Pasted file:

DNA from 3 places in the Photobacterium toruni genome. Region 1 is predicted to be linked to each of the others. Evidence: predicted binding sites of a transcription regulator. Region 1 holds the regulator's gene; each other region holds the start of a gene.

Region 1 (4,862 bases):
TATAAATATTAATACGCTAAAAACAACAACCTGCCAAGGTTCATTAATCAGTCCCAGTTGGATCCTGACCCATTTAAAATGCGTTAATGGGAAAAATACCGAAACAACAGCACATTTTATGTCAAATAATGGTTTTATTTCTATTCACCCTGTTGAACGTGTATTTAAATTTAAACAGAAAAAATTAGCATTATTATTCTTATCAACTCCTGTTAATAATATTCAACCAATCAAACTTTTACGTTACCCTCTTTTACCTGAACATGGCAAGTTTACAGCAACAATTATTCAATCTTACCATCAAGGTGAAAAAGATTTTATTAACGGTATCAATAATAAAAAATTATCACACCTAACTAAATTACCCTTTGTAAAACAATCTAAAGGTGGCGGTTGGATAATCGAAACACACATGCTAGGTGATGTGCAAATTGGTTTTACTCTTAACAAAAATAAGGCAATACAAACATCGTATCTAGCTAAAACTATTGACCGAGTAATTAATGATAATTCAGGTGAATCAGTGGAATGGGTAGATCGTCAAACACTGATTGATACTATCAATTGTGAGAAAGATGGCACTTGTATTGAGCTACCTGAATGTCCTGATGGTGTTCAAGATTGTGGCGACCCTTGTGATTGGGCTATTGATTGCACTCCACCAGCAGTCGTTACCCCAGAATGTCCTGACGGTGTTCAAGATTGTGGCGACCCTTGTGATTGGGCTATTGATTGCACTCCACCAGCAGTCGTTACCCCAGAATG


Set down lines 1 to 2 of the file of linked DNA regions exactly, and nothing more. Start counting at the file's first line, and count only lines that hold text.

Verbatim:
DNA from 3 places in the Photobacterium toruni genome. Region 1 is predicted to be linked to each of the others. Evidence: predicted binding sites of a transcription regulator. Region 1 holds the regulator's gene; each other region holds the start of a gene.

Region 1 (4,862 bases):